CHARLESTON, W.Va. — With one day to go before the end of the regular legislative session, lawmakers have passed a $4.6 billion general revenue budget.
The Senate voted to concur on a budget plan that was passed the prior day by the House of Delegates. The bill passed 19 to 14 with one senator, Donna Boley, absent. Republicans voted for the bill, and Democrats voted against it.
Concur and Completed – HB2020 – Budget Bill, making appropriations of public money out of the treasury in accordance with section fifty-one, article six of the Constitution https://t.co/5SOnKPhKOm
— WV Senate (@wvsenate) March 8, 2019
Senate leaders have been working behind the scenes with House leaders and the Governor’s Office to reach agreement on the budget.
Senate Minority Leader Roman Prezioso, D-Marion, asked why it was done that way, rather than establishing a conference committee to work out differences.
“The budget went back and forth. Once it came back over last time, it seemed that very few had eyes on the budget,” Prezioso said. “Would you agree with me that the conferee process has more transparency in putting the budget together?”
Senate Finance Chairman Craig Blair, R-Berkeley, responded that the committee process earlier in the session helped make priorities clear.
“It’s a matter of perspective,” he said. “We’re giving our input (in committee) on what the budget is going to be.”
Blair said the big benefit of concurring with the House changes to the budget was speed.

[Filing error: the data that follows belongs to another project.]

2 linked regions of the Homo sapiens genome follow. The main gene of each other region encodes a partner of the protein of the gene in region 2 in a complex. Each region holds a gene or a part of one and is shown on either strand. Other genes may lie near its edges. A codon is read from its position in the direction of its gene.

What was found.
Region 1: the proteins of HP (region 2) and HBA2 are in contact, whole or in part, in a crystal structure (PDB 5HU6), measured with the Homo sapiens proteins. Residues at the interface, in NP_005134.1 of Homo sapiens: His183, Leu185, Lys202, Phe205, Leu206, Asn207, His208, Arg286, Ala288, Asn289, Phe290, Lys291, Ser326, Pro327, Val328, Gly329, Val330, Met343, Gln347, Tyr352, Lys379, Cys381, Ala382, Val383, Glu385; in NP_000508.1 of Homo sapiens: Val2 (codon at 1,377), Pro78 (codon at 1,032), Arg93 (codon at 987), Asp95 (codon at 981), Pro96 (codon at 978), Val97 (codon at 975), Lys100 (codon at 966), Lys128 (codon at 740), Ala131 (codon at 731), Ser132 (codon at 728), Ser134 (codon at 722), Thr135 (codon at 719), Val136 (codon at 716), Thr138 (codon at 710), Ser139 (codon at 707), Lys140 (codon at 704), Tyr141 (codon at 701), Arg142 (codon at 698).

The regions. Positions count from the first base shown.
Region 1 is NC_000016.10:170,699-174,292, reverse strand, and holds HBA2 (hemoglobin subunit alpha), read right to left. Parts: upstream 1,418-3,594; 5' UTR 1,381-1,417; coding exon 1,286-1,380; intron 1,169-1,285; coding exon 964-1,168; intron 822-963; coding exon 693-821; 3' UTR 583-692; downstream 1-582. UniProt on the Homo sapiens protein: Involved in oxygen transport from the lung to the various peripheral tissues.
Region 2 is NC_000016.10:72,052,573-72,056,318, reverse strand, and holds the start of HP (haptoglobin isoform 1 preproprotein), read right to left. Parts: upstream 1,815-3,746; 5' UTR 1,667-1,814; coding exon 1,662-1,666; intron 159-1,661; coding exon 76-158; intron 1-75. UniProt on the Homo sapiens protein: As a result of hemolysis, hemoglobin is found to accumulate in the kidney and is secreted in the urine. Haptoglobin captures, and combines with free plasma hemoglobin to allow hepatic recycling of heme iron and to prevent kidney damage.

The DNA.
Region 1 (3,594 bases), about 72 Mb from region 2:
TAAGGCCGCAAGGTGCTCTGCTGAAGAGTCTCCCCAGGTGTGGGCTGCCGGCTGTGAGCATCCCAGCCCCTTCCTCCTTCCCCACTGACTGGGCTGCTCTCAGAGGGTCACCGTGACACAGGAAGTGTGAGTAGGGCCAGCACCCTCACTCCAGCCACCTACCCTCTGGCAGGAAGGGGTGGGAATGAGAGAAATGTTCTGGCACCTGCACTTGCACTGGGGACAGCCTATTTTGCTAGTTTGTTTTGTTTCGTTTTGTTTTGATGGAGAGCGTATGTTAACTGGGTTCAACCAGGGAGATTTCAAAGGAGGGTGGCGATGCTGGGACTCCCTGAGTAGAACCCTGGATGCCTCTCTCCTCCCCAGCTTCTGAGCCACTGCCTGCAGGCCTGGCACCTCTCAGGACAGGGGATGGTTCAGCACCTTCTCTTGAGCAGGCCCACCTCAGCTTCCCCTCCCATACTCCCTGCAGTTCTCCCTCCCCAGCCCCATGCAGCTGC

“It gets us across the finish line before Day 60,” Blair said.
Wrapping up the budget was possible in part because lawmakers put off an area of big disagreement.
The Republican majority in the Senate has maintained it already voted for a teacher pay raise, in the form of an omnibus education bill that included other provisions like charter schools and education savings accounts, which set aside taxpayer dollars for students moving from public education to private schooling.
Governor Justice has been saying for months the teacher pay raise should be considered by itself. The House of Delegates permanently tabled a bill that included the array of education policies. Delegates then voted in favor of the standalone pay raise bill.
The state budget establishes a $67 million line item for educators’ pay raises but doesn’t yet allocate the money.
The allocation would come after a special session called by Gov. Jim Justice to focus on a broad range of education issues. That could be resolved later this summer.
The funds are set aside, but the pay raise would still require the passage of a separate bill to make the money available.
“Right now it’s in the budget, but we don’t get the authorization of the spending of it,” said Senator John Unger, D-Berkeley, casting the statement as a question.
The governor’s announced plan calls for the Legislature to gavel in for the special session right away but then recess just as quickly. Lawmakers would then go into their communities to meet with teachers, students parents and more — ideally returning with ideas to improve West Virginia’s school system.
“We’ll also see opportunity for the pay raise action to be completed,” Blair said.
The budget bill reflects other priorities such as tax reductions for Social Security income, severance tax cuts for steam coal and limestone and a stripper well tax cut.
There’s additional spending too. Besides the pay raise, that includes $10 million for tuition for students pursuing technical degrees, $5 million spread across community and technical colleges and $10 million for four-year colleges.
“Jim’s Dream,” the governor’s proposal that combines drug addiction prevention with workforce training, is funded at $20 million in general revenue plus another possible $5 million from surplus.
Prezioso disagreed with the process but offered praise for Blair in the end.
“I applaud you for getting it done in 60 days,” he said.
The budget bill now goes to the governor.